# Union with Superset is Superset

## Theorem

$S \subseteq T \iff S \cup T = T$

where:

$S \subseteq T$ denotes that $S$ is a subset of $T$
$S \cup T$ denotes the union of $S$ and $T$.

## Proof

Let $S \cup T = T$.

Then by definition of set equality:

$S \cup T \subseteq T$

Thus:

 $\displaystyle S$ $\subseteq$ $\displaystyle S \cup T$ Subset of Union $\displaystyle \leadsto \ \$ $\displaystyle S$ $\subseteq$ $\displaystyle T$ Subset Relation is Transitive

Now let $S \subseteq T$.

From Subset of Union, we have $S \cup T \supseteq T$.

We also have:

 $\displaystyle S$ $\subseteq$ $\displaystyle T$ $\displaystyle \leadsto \ \$ $\displaystyle S \cup T$ $\subseteq$ $\displaystyle T \cup T$ Set Union Preserves Subsets $\displaystyle \leadsto \ \$ $\displaystyle S \cup T$ $\subseteq$ $\displaystyle T$ Union is Idempotent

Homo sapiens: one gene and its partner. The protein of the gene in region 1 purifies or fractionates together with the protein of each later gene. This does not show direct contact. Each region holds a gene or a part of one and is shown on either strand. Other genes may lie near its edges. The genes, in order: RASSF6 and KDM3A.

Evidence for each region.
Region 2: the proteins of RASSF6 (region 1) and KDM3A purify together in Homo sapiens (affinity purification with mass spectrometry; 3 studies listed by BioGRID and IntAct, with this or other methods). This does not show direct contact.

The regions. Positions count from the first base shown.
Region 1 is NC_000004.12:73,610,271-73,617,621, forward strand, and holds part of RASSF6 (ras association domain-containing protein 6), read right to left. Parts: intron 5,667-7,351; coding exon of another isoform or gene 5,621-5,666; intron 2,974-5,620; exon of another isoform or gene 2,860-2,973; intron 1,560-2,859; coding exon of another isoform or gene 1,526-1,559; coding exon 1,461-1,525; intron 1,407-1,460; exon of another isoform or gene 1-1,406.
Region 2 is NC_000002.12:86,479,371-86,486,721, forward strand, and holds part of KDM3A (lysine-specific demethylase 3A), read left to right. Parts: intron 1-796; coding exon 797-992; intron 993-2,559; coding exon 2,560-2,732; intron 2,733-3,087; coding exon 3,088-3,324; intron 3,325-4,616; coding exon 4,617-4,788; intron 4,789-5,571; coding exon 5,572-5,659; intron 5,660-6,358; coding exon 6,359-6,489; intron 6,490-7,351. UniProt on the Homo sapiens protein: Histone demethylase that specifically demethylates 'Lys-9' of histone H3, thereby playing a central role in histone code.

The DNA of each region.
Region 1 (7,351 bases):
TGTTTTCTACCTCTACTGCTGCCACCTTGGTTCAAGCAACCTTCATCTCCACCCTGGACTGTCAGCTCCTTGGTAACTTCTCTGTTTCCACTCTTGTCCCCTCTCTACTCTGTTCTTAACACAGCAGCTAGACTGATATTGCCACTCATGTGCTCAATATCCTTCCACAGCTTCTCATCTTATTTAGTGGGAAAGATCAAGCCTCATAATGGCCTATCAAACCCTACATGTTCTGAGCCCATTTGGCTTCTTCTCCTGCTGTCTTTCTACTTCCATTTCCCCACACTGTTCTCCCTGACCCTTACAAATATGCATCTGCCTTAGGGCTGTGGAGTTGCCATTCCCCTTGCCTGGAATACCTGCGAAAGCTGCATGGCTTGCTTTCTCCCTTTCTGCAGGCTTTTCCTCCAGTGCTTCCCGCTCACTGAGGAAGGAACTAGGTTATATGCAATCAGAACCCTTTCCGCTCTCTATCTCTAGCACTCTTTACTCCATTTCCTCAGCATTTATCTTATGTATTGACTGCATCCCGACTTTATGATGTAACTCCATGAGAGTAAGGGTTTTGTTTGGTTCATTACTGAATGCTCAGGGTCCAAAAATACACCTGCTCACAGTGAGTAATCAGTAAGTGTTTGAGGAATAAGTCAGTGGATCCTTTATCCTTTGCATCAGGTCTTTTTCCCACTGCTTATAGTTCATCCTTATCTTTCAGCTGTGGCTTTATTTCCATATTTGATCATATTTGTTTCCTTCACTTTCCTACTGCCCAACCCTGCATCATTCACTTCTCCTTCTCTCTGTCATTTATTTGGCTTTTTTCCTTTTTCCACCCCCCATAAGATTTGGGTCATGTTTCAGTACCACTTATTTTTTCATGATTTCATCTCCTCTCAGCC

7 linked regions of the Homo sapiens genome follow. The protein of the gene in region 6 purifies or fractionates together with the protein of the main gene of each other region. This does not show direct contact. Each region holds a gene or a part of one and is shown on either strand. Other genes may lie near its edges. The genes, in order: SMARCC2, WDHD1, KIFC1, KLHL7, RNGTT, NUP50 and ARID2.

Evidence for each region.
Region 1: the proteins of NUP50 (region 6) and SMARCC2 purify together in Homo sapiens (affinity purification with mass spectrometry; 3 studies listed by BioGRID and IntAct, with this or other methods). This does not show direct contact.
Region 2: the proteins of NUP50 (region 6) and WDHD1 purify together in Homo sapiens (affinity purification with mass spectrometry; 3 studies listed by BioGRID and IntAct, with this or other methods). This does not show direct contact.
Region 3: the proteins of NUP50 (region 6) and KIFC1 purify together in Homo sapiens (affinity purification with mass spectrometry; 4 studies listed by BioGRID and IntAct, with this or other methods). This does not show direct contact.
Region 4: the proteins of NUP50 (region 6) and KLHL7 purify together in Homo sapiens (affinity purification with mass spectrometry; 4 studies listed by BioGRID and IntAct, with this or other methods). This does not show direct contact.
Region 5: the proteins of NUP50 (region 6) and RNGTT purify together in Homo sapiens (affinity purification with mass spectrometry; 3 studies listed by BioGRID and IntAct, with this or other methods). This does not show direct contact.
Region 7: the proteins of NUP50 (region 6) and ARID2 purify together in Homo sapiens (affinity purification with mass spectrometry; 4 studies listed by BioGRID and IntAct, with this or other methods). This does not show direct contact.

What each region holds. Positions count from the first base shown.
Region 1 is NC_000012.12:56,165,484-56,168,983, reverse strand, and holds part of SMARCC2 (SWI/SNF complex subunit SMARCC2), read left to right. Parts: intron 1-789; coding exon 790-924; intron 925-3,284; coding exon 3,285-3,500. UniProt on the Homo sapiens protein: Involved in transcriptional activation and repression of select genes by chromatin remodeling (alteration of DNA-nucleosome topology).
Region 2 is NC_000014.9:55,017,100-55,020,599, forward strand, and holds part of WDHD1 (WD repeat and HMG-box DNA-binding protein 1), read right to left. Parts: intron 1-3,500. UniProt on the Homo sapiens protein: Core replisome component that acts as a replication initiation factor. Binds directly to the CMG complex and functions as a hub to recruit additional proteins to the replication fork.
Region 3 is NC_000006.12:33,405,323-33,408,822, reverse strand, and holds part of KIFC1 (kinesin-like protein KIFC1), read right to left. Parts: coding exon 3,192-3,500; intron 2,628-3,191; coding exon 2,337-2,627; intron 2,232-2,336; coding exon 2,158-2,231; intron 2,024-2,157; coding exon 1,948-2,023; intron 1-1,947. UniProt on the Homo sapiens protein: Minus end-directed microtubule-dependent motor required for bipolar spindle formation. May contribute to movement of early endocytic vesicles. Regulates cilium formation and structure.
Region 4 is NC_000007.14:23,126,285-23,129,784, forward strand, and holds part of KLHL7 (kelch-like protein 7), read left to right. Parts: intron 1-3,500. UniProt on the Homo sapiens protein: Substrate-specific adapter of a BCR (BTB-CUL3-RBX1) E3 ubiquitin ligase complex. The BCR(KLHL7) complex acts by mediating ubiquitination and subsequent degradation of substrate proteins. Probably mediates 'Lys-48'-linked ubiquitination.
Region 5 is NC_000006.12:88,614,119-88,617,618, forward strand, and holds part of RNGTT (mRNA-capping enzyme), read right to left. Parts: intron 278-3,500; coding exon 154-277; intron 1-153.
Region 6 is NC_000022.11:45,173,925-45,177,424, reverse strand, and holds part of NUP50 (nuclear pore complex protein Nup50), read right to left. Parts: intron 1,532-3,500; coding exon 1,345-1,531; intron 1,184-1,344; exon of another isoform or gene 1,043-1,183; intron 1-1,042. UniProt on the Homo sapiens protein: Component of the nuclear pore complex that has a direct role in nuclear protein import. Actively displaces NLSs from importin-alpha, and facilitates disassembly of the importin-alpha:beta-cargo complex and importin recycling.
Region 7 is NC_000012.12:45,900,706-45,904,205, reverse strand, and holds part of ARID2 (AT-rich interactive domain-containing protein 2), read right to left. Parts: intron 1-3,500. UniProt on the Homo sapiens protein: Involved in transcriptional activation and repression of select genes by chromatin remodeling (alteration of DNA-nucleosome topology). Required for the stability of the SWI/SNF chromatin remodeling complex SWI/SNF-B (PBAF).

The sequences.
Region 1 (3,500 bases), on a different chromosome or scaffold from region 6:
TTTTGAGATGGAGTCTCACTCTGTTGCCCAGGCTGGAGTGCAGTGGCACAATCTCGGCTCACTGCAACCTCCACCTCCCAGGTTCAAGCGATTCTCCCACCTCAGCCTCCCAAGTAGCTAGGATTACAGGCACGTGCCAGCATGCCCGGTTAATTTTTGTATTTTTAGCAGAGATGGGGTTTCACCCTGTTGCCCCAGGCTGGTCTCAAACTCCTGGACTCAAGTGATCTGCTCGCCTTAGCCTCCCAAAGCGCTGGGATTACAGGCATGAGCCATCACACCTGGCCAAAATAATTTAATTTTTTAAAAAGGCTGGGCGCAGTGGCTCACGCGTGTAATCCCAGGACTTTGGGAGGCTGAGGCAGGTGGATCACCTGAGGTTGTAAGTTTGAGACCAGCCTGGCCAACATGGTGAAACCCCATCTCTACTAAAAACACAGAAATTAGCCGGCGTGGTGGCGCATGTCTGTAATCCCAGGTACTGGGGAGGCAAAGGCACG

Then:

 $\displaystyle S \cup T$ $\subseteq$ $\displaystyle T$ $\displaystyle S \cup T$ $\supseteq$ $\displaystyle T$

By definition of set equality:

$S \cup T = T$

So:

 $\displaystyle S \cup T = T$ $\implies$ $\displaystyle S \subseteq T$ $\displaystyle S \subseteq T$ $\implies$ $\displaystyle S \cup T = T$

and so:

$S \subseteq T \iff S \cup T = T$

from the definition of equivalence.

$\blacksquare$